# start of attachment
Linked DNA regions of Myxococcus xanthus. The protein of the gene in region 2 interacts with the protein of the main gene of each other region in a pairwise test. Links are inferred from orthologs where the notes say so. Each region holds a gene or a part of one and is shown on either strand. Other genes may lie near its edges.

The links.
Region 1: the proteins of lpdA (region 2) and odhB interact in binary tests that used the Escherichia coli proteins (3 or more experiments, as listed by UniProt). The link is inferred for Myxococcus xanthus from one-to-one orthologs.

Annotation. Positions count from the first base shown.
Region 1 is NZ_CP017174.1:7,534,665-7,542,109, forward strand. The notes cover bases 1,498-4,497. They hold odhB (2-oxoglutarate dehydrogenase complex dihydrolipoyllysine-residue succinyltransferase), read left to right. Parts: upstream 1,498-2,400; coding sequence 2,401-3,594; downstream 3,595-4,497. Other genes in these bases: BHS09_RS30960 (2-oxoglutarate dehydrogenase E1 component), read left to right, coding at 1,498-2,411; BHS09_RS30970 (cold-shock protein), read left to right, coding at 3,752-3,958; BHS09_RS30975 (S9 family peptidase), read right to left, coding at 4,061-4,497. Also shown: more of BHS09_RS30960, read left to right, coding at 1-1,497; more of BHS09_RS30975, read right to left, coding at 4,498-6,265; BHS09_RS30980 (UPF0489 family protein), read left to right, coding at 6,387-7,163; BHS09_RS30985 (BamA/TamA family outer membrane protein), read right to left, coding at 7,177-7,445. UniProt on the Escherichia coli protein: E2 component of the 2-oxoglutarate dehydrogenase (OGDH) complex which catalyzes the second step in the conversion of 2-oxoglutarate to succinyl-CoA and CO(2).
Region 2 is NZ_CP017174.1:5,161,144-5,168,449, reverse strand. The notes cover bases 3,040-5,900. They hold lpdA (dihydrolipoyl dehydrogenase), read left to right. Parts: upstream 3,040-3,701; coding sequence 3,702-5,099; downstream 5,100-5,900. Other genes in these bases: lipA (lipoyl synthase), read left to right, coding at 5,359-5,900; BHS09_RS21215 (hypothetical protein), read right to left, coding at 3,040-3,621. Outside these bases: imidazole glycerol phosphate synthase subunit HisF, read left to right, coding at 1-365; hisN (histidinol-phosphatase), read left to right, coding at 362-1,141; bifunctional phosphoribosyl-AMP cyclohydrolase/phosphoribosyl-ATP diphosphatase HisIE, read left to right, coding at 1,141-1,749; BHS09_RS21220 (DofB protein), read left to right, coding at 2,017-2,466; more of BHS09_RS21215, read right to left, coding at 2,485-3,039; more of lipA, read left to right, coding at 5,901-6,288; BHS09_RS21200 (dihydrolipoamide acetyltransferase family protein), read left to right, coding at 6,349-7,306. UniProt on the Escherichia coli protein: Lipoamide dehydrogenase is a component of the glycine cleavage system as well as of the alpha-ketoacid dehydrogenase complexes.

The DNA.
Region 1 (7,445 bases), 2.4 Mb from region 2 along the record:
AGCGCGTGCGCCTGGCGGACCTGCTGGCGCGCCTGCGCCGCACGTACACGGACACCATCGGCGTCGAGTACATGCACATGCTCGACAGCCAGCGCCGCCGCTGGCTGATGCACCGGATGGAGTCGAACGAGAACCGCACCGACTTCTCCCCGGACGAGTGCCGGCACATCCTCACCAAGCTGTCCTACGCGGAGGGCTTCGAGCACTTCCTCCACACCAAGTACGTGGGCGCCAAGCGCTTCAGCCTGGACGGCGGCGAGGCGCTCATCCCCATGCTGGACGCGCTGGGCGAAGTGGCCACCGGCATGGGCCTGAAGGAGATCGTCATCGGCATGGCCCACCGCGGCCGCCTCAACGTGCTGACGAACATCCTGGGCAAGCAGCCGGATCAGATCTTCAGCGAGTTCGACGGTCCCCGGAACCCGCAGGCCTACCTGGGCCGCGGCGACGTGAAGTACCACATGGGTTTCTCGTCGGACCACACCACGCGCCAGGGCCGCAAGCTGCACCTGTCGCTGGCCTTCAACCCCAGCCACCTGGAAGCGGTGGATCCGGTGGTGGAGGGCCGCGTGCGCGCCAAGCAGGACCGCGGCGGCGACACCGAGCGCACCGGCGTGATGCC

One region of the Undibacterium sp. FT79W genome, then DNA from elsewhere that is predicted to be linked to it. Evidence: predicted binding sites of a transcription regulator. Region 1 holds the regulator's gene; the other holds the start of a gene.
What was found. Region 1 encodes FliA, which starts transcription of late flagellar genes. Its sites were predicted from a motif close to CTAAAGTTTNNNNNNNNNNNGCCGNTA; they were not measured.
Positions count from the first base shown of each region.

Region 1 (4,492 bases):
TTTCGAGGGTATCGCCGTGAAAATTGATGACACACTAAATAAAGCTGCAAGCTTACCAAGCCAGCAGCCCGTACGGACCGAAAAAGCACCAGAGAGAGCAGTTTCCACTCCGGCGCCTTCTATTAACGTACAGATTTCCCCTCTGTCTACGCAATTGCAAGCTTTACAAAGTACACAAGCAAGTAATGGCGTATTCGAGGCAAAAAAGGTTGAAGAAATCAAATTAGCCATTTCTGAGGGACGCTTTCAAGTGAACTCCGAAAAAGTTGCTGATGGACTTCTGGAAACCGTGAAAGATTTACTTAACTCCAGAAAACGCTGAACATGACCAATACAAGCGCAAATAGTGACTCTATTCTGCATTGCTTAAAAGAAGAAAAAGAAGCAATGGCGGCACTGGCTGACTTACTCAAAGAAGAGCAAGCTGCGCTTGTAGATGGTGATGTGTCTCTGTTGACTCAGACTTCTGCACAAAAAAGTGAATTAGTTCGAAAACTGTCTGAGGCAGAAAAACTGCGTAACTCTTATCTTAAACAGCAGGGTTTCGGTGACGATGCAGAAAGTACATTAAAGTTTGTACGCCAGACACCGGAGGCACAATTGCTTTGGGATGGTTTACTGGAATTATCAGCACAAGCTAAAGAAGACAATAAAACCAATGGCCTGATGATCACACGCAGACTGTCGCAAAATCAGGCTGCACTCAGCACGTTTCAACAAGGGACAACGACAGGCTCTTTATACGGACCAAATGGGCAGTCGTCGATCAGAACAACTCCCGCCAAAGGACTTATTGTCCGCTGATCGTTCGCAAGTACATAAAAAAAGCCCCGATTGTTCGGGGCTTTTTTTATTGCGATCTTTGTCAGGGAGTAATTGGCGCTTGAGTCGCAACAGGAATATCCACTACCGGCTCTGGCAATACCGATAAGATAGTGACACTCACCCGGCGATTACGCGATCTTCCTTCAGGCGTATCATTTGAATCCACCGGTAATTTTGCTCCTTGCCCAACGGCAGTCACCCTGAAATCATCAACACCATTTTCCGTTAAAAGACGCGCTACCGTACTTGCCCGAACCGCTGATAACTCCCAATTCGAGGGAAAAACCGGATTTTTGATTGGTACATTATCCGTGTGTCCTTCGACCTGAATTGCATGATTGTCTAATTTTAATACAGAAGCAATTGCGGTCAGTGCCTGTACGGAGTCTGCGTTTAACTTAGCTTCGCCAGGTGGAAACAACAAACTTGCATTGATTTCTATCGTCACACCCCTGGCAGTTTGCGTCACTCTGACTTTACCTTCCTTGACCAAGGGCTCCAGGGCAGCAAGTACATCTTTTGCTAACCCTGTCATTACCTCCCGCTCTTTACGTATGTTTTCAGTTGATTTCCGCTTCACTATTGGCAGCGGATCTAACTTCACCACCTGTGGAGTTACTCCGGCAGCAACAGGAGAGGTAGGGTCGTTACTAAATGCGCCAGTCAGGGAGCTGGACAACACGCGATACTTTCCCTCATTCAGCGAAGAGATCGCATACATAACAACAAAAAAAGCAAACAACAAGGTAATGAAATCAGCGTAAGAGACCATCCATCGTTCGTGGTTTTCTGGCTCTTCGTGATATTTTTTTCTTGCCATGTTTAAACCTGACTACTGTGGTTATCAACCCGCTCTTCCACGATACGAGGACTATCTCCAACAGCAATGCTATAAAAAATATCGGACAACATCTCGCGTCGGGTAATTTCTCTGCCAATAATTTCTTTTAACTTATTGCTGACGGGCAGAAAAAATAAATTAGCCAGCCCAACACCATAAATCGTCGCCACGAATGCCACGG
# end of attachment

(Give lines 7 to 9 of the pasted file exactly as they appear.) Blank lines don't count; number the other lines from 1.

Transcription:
The DNA.
Region 1 (7,445 bases), 2.4 Mb from region 2 along the record:
AGCGCGTGCGCCTGGCGGACCTGCTGGCGCGCCTGCGCCGCACGTACACGGACACCATCGGCGTCGAGTACATGCACATGCTCGACAGCCAGCGCCGCCGCTGGCTGATGCACCGGATGGAGTCGAACGAGAACCGCACCGACTTCTCCCCGGACGAGTGCCGGCACATCCTCACCAAGCTGTCCTACGCGGAGGGCTTCGAGCACTTCCTCCACACCAAGTACGTGGGCGCCAAGCGCTTCAGCCTGGACGGCGGCGAGGCGCTCATCCCCATGCTGGACGCGCTGGGCGAAGTGGCCACCGGCATGGGCCTGAAGGAGATCGTCATCGGCATGGCCCACCGCGGCCGCCTCAACGTGCTGACGAACATCCTGGGCAAGCAGCCGGATCAGATCTTCAGCGAGTTCGACGGTCCCCGGAACCCGCAGGCCTACCTGGGCCGCGGCGACGTGAAGTACCACATGGGTTTCTCGTCGGACCACACCACGCGCCAGGGCCGCAAGCTGCACCTGTCGCTGGCCTTCAACCCCAGCCACCTGGAAGCGGTGGATCCGGTGGTGGAGGGCCGCGTGCGCGCCAAGCAGGACCGCGGCGGCGACACCGAGCGCACCGGCGTGATGCC